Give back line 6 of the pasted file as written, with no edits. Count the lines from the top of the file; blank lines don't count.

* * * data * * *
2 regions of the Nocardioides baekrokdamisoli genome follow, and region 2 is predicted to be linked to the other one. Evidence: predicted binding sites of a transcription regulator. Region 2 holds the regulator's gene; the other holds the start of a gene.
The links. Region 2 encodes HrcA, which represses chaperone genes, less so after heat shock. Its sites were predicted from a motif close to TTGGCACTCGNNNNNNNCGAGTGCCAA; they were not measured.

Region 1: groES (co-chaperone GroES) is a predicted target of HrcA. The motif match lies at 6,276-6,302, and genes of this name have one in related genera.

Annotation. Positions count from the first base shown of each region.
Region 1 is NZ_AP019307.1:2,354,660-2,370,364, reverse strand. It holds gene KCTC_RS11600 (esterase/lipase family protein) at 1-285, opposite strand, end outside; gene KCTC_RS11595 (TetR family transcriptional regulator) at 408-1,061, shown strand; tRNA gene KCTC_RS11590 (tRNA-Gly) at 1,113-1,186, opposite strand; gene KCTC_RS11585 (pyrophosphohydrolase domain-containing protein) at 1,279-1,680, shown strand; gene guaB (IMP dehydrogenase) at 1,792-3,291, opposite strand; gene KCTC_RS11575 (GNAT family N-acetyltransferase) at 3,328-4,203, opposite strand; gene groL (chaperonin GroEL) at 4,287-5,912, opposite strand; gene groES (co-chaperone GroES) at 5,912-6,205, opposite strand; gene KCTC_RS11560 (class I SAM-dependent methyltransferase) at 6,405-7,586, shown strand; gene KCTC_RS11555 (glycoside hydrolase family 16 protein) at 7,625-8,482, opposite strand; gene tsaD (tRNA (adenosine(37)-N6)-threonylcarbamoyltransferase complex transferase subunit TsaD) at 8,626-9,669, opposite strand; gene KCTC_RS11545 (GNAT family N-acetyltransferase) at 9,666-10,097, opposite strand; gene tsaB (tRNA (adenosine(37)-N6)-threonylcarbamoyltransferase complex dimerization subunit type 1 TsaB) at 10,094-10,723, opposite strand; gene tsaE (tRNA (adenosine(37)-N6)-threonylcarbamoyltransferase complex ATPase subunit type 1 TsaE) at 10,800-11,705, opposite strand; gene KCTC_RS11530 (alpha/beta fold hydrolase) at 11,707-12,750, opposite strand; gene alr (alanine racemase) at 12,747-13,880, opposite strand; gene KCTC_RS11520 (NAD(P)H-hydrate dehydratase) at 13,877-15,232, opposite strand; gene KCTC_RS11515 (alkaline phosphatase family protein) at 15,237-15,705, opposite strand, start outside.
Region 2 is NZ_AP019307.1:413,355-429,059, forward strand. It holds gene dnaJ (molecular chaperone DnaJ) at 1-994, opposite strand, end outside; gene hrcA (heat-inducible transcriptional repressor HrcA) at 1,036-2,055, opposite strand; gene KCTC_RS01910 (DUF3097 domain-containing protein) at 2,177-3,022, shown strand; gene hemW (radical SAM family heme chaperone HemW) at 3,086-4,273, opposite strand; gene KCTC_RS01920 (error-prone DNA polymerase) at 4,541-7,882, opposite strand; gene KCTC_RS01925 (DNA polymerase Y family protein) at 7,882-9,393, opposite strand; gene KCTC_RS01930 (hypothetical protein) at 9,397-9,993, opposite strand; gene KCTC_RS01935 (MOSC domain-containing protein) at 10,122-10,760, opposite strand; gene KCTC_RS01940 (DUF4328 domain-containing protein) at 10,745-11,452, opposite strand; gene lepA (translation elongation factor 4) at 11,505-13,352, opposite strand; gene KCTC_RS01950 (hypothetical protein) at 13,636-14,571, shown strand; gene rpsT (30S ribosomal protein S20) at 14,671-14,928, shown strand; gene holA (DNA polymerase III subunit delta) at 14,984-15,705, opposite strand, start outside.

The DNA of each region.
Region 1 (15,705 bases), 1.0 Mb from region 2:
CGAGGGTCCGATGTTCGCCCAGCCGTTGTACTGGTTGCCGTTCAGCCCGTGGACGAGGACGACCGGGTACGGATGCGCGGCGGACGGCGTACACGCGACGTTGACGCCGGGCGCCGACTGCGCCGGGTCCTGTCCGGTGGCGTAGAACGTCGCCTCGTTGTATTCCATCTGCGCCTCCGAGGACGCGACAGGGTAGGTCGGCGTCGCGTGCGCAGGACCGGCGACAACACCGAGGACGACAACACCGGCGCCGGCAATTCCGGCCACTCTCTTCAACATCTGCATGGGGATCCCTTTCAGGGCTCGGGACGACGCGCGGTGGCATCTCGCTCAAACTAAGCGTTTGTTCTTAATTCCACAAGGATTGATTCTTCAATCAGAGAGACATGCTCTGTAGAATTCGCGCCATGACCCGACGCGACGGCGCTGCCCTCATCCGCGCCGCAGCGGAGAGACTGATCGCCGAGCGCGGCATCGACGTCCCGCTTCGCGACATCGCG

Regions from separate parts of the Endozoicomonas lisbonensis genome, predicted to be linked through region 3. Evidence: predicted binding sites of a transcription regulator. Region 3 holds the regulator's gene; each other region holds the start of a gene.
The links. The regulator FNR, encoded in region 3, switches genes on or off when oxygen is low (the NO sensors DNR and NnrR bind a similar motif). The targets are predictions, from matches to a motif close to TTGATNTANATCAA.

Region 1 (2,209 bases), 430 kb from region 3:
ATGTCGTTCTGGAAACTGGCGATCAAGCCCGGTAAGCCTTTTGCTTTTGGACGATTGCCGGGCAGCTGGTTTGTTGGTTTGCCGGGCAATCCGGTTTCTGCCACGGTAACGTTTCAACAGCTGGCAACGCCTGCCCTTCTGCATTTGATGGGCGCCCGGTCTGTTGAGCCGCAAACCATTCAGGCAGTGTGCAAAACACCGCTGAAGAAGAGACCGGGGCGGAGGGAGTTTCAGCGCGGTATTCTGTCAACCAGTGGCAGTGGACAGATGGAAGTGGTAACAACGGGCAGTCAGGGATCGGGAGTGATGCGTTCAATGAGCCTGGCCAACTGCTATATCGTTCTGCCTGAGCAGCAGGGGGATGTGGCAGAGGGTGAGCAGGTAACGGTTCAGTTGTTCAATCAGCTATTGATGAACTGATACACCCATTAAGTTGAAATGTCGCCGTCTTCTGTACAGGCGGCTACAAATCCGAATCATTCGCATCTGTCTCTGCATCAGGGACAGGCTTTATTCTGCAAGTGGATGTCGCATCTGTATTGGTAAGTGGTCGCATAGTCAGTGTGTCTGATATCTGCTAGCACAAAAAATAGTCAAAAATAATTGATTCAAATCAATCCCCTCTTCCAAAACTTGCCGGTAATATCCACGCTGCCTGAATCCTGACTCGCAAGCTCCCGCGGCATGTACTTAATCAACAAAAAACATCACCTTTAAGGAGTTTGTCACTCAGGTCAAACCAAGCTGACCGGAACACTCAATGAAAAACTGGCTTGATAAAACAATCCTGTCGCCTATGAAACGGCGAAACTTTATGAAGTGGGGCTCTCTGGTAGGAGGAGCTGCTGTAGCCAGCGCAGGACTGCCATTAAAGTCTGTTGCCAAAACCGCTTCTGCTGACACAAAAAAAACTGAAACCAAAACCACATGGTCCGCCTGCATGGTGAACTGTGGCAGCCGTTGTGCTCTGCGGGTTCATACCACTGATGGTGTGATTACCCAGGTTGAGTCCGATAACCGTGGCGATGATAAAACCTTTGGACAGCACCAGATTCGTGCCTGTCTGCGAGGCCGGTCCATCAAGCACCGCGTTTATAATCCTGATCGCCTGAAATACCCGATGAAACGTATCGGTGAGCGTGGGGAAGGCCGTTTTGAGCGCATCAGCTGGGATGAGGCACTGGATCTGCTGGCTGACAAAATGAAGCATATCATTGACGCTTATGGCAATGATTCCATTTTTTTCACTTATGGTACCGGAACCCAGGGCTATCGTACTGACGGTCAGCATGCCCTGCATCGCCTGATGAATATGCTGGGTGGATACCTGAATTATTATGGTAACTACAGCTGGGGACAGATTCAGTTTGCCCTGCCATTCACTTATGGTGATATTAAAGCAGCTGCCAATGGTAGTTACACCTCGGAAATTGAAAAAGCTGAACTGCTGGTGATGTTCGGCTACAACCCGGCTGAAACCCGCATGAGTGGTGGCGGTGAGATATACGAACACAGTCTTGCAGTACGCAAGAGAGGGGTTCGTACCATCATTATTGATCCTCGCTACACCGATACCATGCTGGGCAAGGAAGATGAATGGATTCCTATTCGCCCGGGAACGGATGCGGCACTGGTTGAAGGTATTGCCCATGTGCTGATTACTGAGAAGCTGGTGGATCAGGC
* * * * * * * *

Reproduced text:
Region 2 is NZ_AP019307.1:413,355-429,059, forward strand. It holds gene dnaJ (molecular chaperone DnaJ) at 1-994, opposite strand, end outside; gene hrcA (heat-inducible transcriptional repressor HrcA) at 1,036-2,055, opposite strand; gene KCTC_RS01910 (DUF3097 domain-containing protein) at 2,177-3,022, shown strand; gene hemW (radical SAM family heme chaperone HemW) at 3,086-4,273, opposite strand; gene KCTC_RS01920 (error-prone DNA polymerase) at 4,541-7,882, opposite strand; gene KCTC_RS01925 (DNA polymerase Y family protein) at 7,882-9,393, opposite strand; gene KCTC_RS01930 (hypothetical protein) at 9,397-9,993, opposite strand; gene KCTC_RS01935 (MOSC domain-containing protein) at 10,122-10,760, opposite strand; gene KCTC_RS01940 (DUF4328 domain-containing protein) at 10,745-11,452, opposite strand; gene lepA (translation elongation factor 4) at 11,505-13,352, opposite strand; gene KCTC_RS01950 (hypothetical protein) at 13,636-14,571, shown strand; gene rpsT (30S ribosomal protein S20) at 14,671-14,928, shown strand; gene holA (DNA polymerase III subunit delta) at 14,984-15,705, opposite strand, start outside.